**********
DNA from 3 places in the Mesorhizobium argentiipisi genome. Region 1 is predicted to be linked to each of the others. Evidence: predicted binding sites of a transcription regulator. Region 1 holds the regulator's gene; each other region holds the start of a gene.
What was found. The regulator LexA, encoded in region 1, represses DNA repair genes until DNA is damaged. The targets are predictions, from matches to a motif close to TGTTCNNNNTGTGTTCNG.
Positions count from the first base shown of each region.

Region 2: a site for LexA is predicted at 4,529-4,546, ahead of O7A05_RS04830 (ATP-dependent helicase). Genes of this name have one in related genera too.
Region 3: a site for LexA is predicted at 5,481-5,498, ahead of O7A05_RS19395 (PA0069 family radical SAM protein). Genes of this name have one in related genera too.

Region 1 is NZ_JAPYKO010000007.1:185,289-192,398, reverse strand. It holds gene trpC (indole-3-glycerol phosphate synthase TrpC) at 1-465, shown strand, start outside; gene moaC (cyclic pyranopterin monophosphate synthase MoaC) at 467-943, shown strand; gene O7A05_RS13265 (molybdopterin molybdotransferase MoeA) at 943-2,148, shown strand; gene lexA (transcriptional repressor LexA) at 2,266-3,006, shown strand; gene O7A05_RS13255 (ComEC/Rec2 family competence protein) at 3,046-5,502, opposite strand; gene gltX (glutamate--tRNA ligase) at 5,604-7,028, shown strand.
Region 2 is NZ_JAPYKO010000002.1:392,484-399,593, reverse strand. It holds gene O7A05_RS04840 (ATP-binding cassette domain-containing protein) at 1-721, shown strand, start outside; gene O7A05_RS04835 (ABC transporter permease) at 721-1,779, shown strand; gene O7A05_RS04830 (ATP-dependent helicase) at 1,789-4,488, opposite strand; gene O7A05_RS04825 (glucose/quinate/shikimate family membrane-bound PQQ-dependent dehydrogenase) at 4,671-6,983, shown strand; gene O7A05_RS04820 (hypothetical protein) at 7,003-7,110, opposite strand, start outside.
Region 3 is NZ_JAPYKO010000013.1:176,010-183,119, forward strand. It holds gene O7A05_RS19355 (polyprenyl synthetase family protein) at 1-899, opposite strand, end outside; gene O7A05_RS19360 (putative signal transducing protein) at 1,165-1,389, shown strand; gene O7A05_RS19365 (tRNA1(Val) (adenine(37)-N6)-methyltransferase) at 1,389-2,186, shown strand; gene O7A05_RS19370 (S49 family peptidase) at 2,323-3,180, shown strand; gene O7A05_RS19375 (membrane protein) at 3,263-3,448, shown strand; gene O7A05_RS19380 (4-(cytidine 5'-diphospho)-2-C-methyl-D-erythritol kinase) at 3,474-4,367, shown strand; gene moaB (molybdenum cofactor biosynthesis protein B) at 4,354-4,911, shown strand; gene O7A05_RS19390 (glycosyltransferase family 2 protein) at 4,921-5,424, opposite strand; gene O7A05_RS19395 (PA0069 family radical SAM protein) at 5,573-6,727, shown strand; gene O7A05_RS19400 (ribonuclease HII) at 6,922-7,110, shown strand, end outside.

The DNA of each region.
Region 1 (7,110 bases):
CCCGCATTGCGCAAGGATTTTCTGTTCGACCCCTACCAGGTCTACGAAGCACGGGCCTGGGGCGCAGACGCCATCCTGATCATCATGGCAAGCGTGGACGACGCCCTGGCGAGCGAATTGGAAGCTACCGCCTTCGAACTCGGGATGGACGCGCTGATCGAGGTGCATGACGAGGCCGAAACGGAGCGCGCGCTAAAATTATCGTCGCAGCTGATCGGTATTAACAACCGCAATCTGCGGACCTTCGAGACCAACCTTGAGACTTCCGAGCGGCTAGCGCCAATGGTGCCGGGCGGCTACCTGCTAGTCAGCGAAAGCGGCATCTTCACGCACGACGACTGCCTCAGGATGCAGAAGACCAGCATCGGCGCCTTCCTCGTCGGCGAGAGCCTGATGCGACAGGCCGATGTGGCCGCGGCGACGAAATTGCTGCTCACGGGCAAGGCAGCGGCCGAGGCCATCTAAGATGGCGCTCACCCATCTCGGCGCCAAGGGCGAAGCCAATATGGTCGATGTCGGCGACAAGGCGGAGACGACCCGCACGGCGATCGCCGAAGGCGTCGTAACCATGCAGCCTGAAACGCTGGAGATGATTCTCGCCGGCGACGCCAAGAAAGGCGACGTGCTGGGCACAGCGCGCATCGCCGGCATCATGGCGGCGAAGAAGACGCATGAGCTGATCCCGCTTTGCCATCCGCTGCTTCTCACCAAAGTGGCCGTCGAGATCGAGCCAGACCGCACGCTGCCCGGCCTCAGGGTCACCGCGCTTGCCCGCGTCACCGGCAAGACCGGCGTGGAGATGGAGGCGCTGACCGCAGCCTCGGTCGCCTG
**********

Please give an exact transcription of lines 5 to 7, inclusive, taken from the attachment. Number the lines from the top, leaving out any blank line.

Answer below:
Region 3: a site for LexA is predicted at 5,481-5,498, ahead of O7A05_RS19395 (PA0069 family radical SAM protein). Genes of this name have one in related genera too.

Region 1 is NZ_JAPYKO010000007.1:185,289-192,398, reverse strand. It holds gene trpC (indole-3-glycerol phosphate synthase TrpC) at 1-465, shown strand, start outside; gene moaC (cyclic pyranopterin monophosphate synthase MoaC) at 467-943, shown strand; gene O7A05_RS13265 (molybdopterin molybdotransferase MoeA) at 943-2,148, shown strand; gene lexA (transcriptional repressor LexA) at 2,266-3,006, shown strand; gene O7A05_RS13255 (ComEC/Rec2 family competence protein) at 3,046-5,502, opposite strand; gene gltX (glutamate--tRNA ligase) at 5,604-7,028, shown strand.
Region 2 is NZ_JAPYKO010000002.1:392,484-399,593, reverse strand. It holds gene O7A05_RS04840 (ATP-binding cassette domain-containing protein) at 1-721, shown strand, start outside; gene O7A05_RS04835 (ABC transporter permease) at 721-1,779, shown strand; gene O7A05_RS04830 (ATP-dependent helicase) at 1,789-4,488, opposite strand; gene O7A05_RS04825 (glucose/quinate/shikimate family membrane-bound PQQ-dependent dehydrogenase) at 4,671-6,983, shown strand; gene O7A05_RS04820 (hypothetical protein) at 7,003-7,110, opposite strand, start outside.